Between a Rock & a Hard Place

It’s June! In the northern hemisphere, that means it’s finally summer pretty much everywhere, even in the Pacific Northwest. Well, some days at least. June is a big month in my family. I will be 72 this week, on the summer solstice. It’s also the birth anniversary month of my mother, my son, one of my grandsons, and my sister. My birthday is sandwiched between Father’s Day and my father’s death anniversary. It will always be between a rock and a hard place, a celebration accompanied by grief.

I wasn’t present for my father’s death, it came suddenly, with no time for goodbye. I lived far away, and we were emotionally distanced too. My mother’s death was a different story, as you know. There were years of anticipatory grief, of living with a long ending. I was as present as it is possible to be. Back then, I often wished I were less present. Now, I’m glad I was here.

A friend is accompanying both of her parents on the long journey. Recently her mother had a crisis that landed her in the hospital—on a holiday weekend, of course. You want your parent not to suffer; you want them not to die. You’re grateful to be with them; you’re resentful. You want them to live forever; you want your life back. All legitimate emotions; the very definition of between a rock and a hard place.

Aging is the same. I love being seventy: the freedom to do what (and when) I want to do; and the option to simply be, to sit in the chair in the corner window and read and nap all afternoon if I want to. Lately a squirrel, eternally hopeful to be able to jump from the deck rail to the bird feeder hanging from the overhang, has taken to sitting on the window ledge and—from a foot away, through the glass—looking me in the eye, begging for access. I look back into its big brown eyes, and say, “sorry, no.” (I wonder if I should put out a squirrel and chipmunk feeder.) To live and be in these moments is a gift. It’s not only having time to do so, but having the will not to tell yourself you should be doing . . . something, there’s a long list. It takes practice.

I’m grateful for the freedom, and the energy and good health (I know I’m lucky in that) to hike in the mountains and drive to the beach; and I did both a couple weeks ago—ahead of what turned out to be two days of jury duty, my first. And, I’m slower, my body aches sometimes. I wonder if every pain is a forever one. I’ve been treating myself to a monthly therapeutic massage; surely at 72, I have earned that treat, and my body thanks me for it. Sometimes I notice my brain is slower to kick in, and I forget little things more often. My hearing aids need an adjustment. I wonder when the cataracts will show up—not if, when. Is joint replacement in my future? But I’m not borrowing those troubles right now.

Another friend, closing in on seventy, is approaching the milestone with dread. One thing she noted in a recent blog post is that the grandchildren who have been such a blessing, and for whom she moved to a new state, are older now, and have less interest in the “old people.” I get that! Mine are so busy, they never visit. (Fortunately, I can still drive the two hours to visit half of them.) They no longer want to come to Camp Gigi. The younger one has apparently outgrown the “pretend stories” he used to ask me to do with him as soon as I walked in their door. I assured my friend, and myself, it’s not about our age, it’s about theirs. But we thought we had it all figured out, this grandchild immersion, and now we have to pivot again, find new interests, new joys, new ways to spend our time.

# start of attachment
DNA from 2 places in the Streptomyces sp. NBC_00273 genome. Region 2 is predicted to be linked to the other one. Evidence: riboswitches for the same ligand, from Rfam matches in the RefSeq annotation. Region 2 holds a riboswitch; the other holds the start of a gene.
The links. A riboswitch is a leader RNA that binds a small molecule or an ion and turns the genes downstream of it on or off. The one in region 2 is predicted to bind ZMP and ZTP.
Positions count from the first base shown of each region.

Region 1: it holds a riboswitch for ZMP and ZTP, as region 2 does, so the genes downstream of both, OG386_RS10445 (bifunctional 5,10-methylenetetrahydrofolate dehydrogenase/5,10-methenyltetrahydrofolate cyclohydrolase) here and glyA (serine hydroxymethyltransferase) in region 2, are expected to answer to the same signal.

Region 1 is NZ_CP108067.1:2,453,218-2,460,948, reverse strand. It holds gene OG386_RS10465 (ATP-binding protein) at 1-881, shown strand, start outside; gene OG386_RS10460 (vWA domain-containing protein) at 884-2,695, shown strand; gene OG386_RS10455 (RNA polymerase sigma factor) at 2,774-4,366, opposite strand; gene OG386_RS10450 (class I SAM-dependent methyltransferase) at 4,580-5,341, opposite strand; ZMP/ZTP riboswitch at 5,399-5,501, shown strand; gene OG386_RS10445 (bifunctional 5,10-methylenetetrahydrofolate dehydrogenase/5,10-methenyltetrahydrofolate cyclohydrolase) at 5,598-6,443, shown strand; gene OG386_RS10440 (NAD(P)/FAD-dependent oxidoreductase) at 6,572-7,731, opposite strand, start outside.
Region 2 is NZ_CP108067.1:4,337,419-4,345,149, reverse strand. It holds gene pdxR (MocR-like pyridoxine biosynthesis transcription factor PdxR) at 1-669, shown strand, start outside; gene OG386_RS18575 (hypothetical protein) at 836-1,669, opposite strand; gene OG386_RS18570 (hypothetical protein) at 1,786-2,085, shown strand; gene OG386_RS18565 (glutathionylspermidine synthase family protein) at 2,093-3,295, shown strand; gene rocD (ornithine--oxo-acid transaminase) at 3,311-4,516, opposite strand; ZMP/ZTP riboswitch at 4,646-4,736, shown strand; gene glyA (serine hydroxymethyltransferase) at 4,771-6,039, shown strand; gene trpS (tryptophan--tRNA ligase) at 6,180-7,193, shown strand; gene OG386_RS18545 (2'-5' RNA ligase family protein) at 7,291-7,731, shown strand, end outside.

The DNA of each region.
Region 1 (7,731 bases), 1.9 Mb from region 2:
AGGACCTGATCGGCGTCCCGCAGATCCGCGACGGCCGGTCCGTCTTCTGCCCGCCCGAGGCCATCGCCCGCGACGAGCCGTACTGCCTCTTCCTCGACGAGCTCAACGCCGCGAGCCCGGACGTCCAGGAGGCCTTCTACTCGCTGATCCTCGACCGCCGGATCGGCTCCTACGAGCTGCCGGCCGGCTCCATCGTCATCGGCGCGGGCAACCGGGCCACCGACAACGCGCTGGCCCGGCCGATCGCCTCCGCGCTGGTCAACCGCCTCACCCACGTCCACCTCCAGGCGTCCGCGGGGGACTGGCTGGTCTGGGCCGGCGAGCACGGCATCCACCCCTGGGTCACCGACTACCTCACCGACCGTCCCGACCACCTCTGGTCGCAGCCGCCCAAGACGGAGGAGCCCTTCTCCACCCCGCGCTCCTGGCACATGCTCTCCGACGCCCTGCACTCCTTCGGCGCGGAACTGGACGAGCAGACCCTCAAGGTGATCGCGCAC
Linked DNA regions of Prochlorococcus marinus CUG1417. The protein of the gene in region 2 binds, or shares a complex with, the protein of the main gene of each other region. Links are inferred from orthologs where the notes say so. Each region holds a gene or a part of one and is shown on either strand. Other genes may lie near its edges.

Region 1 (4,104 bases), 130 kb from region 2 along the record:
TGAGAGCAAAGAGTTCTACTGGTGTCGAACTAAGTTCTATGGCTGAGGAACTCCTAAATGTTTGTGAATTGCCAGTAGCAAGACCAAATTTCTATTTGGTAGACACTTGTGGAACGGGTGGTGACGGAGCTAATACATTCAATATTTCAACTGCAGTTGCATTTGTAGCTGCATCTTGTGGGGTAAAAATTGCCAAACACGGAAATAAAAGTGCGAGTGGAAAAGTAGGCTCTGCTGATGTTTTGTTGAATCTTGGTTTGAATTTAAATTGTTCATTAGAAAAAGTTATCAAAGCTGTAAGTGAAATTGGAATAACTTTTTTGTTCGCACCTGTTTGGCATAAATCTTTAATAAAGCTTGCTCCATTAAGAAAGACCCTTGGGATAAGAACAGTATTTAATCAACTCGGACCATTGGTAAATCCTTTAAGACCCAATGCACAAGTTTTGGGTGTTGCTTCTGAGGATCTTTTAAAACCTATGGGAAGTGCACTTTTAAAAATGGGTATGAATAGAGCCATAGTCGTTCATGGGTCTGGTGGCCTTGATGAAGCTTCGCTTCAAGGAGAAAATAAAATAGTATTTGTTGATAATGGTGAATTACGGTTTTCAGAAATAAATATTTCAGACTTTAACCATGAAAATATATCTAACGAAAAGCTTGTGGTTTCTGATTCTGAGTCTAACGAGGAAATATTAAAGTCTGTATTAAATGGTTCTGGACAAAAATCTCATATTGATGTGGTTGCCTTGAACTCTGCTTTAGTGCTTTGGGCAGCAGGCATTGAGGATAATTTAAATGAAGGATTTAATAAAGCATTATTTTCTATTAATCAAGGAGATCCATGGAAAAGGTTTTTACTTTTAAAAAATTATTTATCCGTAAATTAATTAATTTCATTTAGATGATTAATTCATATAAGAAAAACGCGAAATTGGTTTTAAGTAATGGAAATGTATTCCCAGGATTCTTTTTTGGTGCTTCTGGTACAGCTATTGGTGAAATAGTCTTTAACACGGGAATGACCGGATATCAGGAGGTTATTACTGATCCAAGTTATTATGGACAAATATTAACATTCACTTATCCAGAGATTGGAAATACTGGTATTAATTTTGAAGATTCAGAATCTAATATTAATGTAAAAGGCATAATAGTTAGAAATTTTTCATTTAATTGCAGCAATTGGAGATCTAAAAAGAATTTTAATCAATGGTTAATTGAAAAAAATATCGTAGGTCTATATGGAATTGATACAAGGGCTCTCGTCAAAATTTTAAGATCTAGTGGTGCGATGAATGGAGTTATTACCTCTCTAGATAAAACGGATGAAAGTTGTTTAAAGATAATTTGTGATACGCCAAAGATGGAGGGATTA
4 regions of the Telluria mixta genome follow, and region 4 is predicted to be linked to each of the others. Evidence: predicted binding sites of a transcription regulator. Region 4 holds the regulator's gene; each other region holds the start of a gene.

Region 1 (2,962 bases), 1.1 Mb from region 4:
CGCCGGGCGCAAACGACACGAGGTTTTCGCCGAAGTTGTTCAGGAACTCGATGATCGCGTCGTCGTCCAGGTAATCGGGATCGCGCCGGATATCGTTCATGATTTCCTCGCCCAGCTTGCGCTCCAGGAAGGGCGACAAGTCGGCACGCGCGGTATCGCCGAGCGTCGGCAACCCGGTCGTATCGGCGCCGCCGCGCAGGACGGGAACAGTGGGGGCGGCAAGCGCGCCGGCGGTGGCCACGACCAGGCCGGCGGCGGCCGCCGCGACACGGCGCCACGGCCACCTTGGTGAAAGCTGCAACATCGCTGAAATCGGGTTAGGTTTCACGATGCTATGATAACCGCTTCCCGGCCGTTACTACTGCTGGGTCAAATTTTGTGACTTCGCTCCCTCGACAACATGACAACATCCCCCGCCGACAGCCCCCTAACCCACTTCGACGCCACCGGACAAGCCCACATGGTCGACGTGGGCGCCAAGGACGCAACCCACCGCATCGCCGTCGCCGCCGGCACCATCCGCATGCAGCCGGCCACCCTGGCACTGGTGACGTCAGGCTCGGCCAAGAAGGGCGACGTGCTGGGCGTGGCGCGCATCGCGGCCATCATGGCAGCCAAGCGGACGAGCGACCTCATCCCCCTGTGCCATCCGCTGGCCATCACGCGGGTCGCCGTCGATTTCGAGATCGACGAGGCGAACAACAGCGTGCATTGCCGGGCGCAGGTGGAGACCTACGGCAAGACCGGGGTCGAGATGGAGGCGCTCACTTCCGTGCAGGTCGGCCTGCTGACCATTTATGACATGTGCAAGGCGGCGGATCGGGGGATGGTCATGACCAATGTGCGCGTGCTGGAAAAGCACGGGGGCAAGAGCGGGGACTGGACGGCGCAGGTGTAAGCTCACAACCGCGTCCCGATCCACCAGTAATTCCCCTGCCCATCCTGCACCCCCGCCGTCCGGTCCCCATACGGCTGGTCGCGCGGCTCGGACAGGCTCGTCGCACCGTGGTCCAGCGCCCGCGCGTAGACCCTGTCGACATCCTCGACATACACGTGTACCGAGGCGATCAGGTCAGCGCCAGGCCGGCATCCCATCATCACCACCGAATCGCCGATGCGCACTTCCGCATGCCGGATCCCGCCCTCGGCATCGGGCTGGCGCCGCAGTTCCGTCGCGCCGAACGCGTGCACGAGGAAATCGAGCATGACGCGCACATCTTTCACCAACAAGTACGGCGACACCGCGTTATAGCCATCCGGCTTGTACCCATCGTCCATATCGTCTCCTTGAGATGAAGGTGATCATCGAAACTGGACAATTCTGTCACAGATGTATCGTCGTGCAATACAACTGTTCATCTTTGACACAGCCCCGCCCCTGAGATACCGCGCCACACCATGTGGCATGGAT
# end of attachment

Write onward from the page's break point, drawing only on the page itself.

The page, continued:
Remember that movie, Sliding Doors, how one’s life might be different if an alternate decision had been made at some point in the past? Or maybe it wasn’t even a decision you had control of. Had a particular event in my past happened differently—had I missed, or not missed, the metaphoric subway—my entire present would be radically other. I love my life and wouldn’t want it any other way. And, sometimes, I keenly feel the loss of what might have been.

[*Spoiler alert* If you haven’t seen, or don’t remember, Sliding Doors, in the end Gwyneth Paltrow dies in the alternate universe story, the one that seems like the better life. Things eventually turn out really well in the real scenario; plus, she lives. So, you just never know.]

Maybe we’re always between a rock and a hard place. If we are lucky, we learn to fully occupy the space we are given; maybe stretching it out to its fullest capacity, maybe being content just as it is.

You probably recall the rock climber whose arm got stuck between a rock and a hard place, who saved himself by leaving his arm behind. His name is Aron Ralston, and he offers this:


May your boulders be your blessings. May you be able to embrace them.
And may you find what’s extraordinary in yourself.


What might you need to leave behind in order to live your life more fully? Or add? Where do you feel stuck? Leave a comment below, and/or journal about it.

🌿  🌿  🌿